Industrial robots have long had a reputation problem. In fact, distrust in automation has led to slow adoption in some countries. Even in the US, the International Federation of Robotics' 2019 report found that adoption rates were 49 per cent below what was expected.
The main advantage of having lightweight EOAT is the ability to handle the objects while not adding much weight to the end of the robot arm. This enables using smaller robots/machines as all their power can be utilized to handle the food products.
While traditional robotics systems have successfully served the food sector for many years in palletizing (and some packaging) applications, it is only in recent years that it has become possible for robots to handle delicate food items directly.
Imagine if you could harness the same static cling to handle a material as fragile as an egg, as flimsy as soft fabric - or to assemble the uppers of Nike trainers at 20 times the pace of a human worker.
To increase productivity in production, more and more companies are deciding to link and automate their machine tools. The right automation system is crucial here. Robots and the appropriate gripping technology play an important role here.
Under the specifications of renowned German car manufacturers, EFS developed a demand-oriented, partially automated handling device for car door installation and removal based on an electrical system.
A foundry, making different car suspension parts, was using a gripper with a dust cover to grind and deburr parts out of a press. They were having issues with the gripper and getting debris in the guideways and not being able to actuate the gripper.
The array of gripper choices in the automotive, pharmaceutical and electronics and industries for pick-and-place automation systems are numerous. The many gripper styles - all of which have their own size, method of operation, and level of human interaction - is daunting.
On the Automation side of our business we've given more of our booth space to robotic end-of-arm tools demonstrating both industrial palletizing and collaborative applications, using our fast growing line of Cobot grippers and pumps. Booth #6319
More flexible materials are necessary for safer collaborative work alongside humans and delicate tasks usually performed by humans, such as picking fruit and vegetables or performing minor surgeries.
Robots aren't always given a favorable representation in pop culture. In Stanley Kubrick's 2001: A Space Odyssey (1968), homicidal supercomputer HAL 9000 demonstrates how a robot could conspire against its human colleagues.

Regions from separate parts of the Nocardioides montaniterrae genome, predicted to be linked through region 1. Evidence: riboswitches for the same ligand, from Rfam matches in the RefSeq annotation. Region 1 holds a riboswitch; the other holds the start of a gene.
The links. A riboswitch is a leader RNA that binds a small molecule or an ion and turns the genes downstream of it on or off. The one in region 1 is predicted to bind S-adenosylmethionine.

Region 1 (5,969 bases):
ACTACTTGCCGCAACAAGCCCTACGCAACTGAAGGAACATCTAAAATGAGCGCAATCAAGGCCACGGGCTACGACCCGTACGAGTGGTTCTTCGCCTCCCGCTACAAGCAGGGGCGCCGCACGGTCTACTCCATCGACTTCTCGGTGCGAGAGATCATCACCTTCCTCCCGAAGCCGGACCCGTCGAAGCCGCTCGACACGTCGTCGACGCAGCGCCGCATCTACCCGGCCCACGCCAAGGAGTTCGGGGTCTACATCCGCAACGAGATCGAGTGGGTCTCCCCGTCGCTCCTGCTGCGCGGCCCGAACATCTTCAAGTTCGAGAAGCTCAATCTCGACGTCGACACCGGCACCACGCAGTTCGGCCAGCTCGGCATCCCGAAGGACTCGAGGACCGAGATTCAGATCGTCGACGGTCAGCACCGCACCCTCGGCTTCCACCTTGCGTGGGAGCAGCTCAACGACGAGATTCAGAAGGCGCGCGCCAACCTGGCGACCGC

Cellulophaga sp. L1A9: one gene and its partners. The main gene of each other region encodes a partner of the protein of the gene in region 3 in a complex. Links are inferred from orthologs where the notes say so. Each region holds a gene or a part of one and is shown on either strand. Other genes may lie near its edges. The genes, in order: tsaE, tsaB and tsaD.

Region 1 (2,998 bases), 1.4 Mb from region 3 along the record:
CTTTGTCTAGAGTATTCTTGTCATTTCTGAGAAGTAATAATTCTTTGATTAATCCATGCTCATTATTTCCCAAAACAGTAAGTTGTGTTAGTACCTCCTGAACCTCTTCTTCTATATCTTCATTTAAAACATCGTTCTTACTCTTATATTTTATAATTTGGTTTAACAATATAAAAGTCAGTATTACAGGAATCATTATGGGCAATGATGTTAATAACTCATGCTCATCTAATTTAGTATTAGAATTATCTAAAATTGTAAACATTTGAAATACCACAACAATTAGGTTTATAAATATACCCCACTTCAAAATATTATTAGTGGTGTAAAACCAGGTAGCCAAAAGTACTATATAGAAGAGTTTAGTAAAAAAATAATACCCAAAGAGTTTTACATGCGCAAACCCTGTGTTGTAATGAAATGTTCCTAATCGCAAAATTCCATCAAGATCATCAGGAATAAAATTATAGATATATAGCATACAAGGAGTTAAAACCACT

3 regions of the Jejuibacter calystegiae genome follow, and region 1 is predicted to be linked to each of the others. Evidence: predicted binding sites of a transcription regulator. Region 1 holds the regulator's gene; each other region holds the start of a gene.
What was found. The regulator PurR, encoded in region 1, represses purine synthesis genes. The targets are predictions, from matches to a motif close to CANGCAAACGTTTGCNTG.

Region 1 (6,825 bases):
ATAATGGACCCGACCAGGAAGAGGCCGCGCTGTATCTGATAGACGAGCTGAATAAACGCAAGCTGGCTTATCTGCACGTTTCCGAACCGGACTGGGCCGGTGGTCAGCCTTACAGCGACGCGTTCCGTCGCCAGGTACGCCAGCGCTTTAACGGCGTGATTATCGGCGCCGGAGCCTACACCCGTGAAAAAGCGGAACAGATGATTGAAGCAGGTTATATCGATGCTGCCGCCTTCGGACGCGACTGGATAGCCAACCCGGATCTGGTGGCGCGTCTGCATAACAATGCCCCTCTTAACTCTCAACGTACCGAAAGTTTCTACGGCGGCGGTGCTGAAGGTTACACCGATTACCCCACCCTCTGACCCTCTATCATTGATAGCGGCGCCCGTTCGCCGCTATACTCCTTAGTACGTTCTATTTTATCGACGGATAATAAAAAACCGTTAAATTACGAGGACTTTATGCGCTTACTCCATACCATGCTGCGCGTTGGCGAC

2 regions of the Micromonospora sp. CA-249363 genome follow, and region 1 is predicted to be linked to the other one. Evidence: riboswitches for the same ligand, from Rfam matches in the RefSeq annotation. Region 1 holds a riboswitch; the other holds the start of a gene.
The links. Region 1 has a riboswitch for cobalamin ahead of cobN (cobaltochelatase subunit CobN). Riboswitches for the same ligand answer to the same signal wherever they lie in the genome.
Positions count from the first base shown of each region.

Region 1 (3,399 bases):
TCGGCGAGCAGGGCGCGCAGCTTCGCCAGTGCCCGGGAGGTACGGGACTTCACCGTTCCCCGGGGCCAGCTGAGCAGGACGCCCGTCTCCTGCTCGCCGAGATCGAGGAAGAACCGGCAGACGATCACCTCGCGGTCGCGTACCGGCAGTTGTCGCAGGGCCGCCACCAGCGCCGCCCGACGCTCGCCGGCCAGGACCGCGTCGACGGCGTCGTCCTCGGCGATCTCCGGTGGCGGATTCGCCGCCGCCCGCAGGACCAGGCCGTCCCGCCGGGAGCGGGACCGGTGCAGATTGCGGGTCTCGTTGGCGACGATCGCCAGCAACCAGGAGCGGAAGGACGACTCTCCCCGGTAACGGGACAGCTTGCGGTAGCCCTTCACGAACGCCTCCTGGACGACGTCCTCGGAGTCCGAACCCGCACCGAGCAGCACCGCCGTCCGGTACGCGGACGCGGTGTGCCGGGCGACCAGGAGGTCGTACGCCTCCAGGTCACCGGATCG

FT-Produktion Boosts Output Capacity Without Adding Personnel by Employing Combination of Collaborative Robots and Robot Grippers
"We chose a combination of solutions from OnRobot, Universal Robots, and EasyRobotics because they are easy to program, and the investment will pay for itself in just nine months. It's one of the best business decisions we've ever made."
UB engineers develop a dynamic gripper that mimics the adjustable grip of a human hand, an advancement that could improve industrial safety
This Honeywell Intelligrated white paper examines the specific labor, operational and technological challenges on the loading docks of distribution centers (DCs), and introduces a new solution to help deliver the performance modern supply chains require.
The NEW Collaborative Robot Vacuum Tool (CRVT) from Bimba adds unparalleled flexibility to your collaborative robot. The standard CRVT is highly configurable to meet your application needs, but simple to install and operate.
Records 16 to 30 of 54
Piab's Kenos KCS gripper enables a collaborative robot to handle just about anything at any time. Combining Piab's proprietary air-driven COAX vacuum technology with an easily replaceable technical foam that molds itself around any surface or shape, the gripper can be used to safely grip, lift and handle any object. Standard interface (ISO) adapters enable the whole unit to be attached to any cobot type on the market with a body made in a lightweight 3D printed material. Approved by Universal Robots as a UR+ end effector.